However, ‘success’ is not guaranteed every time or the deadlock would bring luck as several protests culminate without leaving any impact or achieving any goal. “We had not thought about the end result when we started the farmers’ agitation but we are sure that we will succeed. The three laws have several discrepancies. Since MSP remains on paper and its benefit doesn’t reach the farmers, this has been the case for years. When the laws were promulgated, no organisation or even a single farmer was consulted. We approached all the people who matter in the government before starting this agitation. After protesting in Punjab, we decided to move to Delhi when the government did not agree to our demands. Hence, we were left with no option but to protest as this is our right in democracy. If medical doctors, sanitation workers or the CM can sit in protest then why can’t farmers? The circumstances have compelled us to do so,” says Virender Dagar, Bharatiya Kisan Union (BKU) Delhi unit in-charge.
Yet, several factors like organisation, ideology or tactics affect the success or failure of movements to produce social change, apart from public opinion, that has an important mediating role in determining a movement. As in the case of mass protests at Rajpath post the brutal gang rape-cum-murder of a paramedic in Delhi in December 2012. The country witnessed an outpouring of anguish and anger as people poured onto the streets demanding justice. The agitation was not pulled off by individuals or any group but rattled the then UPA government and led to change in laws regarding crimes against women.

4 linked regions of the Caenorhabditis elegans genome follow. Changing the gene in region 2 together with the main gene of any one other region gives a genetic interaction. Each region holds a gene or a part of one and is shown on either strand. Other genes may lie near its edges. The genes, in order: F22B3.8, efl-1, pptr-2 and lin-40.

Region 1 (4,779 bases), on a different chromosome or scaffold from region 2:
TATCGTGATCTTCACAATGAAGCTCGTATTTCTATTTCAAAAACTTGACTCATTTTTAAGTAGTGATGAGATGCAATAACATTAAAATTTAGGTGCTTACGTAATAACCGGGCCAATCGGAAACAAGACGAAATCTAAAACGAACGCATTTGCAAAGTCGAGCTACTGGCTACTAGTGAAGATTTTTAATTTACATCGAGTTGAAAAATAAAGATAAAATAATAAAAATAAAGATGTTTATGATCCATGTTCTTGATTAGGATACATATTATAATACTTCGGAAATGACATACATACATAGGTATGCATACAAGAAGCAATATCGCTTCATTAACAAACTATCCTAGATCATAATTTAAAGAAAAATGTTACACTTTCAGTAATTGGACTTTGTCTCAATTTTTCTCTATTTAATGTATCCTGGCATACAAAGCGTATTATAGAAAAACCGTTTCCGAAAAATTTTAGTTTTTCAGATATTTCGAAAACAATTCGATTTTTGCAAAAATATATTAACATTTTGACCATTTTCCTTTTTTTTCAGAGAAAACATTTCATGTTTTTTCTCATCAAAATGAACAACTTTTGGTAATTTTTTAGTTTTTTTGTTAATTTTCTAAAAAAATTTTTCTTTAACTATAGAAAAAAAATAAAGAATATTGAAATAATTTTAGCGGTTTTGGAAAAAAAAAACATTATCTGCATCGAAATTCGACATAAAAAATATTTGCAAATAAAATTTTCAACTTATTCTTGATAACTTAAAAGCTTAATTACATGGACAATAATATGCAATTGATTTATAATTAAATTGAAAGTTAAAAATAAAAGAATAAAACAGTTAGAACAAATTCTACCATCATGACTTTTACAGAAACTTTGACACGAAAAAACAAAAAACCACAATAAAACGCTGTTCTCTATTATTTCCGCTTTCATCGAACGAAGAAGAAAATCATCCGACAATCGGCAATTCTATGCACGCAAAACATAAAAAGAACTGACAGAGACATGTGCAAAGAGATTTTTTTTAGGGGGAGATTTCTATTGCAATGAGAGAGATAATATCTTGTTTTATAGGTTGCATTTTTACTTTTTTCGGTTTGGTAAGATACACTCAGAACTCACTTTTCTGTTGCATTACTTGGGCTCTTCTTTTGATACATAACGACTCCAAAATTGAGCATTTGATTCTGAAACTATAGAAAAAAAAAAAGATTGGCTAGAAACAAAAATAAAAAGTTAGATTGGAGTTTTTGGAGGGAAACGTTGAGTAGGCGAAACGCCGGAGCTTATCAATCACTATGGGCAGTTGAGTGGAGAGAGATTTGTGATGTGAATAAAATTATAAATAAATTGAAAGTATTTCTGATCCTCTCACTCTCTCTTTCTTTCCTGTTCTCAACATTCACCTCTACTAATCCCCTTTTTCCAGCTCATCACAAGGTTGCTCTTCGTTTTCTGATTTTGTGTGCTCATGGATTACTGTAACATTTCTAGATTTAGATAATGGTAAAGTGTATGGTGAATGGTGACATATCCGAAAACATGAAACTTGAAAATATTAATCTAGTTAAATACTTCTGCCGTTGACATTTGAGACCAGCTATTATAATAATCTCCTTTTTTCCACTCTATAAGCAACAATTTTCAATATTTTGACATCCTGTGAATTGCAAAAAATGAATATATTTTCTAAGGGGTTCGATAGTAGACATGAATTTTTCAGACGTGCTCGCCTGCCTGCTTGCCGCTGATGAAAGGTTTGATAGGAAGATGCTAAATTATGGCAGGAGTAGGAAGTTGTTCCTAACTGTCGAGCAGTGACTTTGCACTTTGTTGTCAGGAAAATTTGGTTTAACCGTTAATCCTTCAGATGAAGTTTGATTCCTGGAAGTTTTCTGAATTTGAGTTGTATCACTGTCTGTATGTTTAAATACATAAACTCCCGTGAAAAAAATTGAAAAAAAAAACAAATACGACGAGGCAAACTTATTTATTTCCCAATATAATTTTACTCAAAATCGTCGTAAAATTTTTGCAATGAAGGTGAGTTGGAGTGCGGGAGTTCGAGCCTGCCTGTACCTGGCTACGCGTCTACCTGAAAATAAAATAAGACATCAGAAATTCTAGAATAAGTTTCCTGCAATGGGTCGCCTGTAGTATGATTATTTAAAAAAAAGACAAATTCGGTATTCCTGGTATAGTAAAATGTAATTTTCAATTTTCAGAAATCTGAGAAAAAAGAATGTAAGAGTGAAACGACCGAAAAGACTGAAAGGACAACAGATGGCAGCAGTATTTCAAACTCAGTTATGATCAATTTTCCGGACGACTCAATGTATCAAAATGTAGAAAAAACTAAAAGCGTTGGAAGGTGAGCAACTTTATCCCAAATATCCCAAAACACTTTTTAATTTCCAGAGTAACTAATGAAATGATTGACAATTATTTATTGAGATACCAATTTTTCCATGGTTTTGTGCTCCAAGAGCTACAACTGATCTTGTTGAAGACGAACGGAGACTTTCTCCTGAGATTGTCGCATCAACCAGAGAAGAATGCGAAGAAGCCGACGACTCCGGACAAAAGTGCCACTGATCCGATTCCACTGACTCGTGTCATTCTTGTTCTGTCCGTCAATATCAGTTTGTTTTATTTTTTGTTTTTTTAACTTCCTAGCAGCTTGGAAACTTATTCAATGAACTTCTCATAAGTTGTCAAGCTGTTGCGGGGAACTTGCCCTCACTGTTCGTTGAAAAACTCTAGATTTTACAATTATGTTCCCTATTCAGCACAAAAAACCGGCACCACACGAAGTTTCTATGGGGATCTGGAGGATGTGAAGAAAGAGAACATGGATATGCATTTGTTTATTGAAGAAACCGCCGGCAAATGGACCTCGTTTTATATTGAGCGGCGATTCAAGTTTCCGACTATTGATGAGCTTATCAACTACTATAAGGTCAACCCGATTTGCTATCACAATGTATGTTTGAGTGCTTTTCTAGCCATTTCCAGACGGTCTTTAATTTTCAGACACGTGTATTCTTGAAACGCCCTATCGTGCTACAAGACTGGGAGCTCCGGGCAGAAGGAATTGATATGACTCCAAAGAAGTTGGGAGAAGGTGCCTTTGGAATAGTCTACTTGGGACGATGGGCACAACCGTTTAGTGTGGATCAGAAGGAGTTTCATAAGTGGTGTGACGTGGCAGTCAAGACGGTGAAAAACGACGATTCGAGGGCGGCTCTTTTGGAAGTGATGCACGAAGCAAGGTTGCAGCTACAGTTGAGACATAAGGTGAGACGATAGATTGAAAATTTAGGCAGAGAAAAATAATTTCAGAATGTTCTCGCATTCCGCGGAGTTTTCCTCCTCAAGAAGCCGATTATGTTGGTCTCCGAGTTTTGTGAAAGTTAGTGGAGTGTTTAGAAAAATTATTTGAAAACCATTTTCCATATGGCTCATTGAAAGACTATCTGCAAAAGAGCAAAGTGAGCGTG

A protest falls flat if it cannot explain the issue to the public; there are no credible faces or the voice of dissent goes against the country instead of the regime. The ongoing farmers’ protest is a major stalemate largely in absence of leadership.
Academics feel the protests of yesteryears brought a revolution largely because of leadership. Martin Luther King Jr and Malcolm X were colossal figures of non-violent protest and great outcomes.
In India, revolutionary freedom fighter Jatin Das, Bhagat Singh, Subhas Chandra Bose, and, of course, Mahatma Gandhi fired the independence movement.
Kumar of IGNOU feels today’s leaders have no comparison with their historical counterparts. “Compare the peasant movements led by Baba Ram Chandra, Swami Sahajanand, Motilal Tejawat, Sita Ram Raju and in modern times by Charan Singh and even Mahendra Singh Tikait with the ones today,” he points out.
Dharnas have a special mention in protests. In 2011, the Jan Lokpal Bill movement was one, when anti-corruption activist Anna Hazare began a hunger strike at Ramlila Maidan to put pressure on Indian government for bringing in a strong ombudsman. Arvind Kejriwal sat in dharna along with his cabinet even as chief minister against actions of the lieutenant governor of Delhi in 2018.
One of the celebrated faces associated with the Anna Hazare protest believes that the dignity of a protest has gone down after whatever transpired politically — formation of AAP and departure of its founder members. “I believe parents will think twice before allowing young adults to join any movement in the future, as the Anna andolan created a ‘crisis’ for future protests. Farmers’ agitation is in a similar predicament. A protest has to struggle a lot to protect its sanctity,” says the member of the core team associated with the Anna movement, requesting anonymity.
Sympathetic to farmers’ cause, he feels that anti-national slogans raised at the Delhi border should have been condemned by the organisers straight away. “It’s easier to discredit any movement. The pro-separatist slogans raised at farmers’ agitation should have been immediately shunned and disowned by the organisers,” he adds.
Delhi-based author and political scientist Sanjay Kumar, who is also a professor at the Centre for the Study of Developing Societies (CSDS), an Indian research institute for the social sciences and humanities, feels the number of protests by political parties have decreased as compared to a decade ago.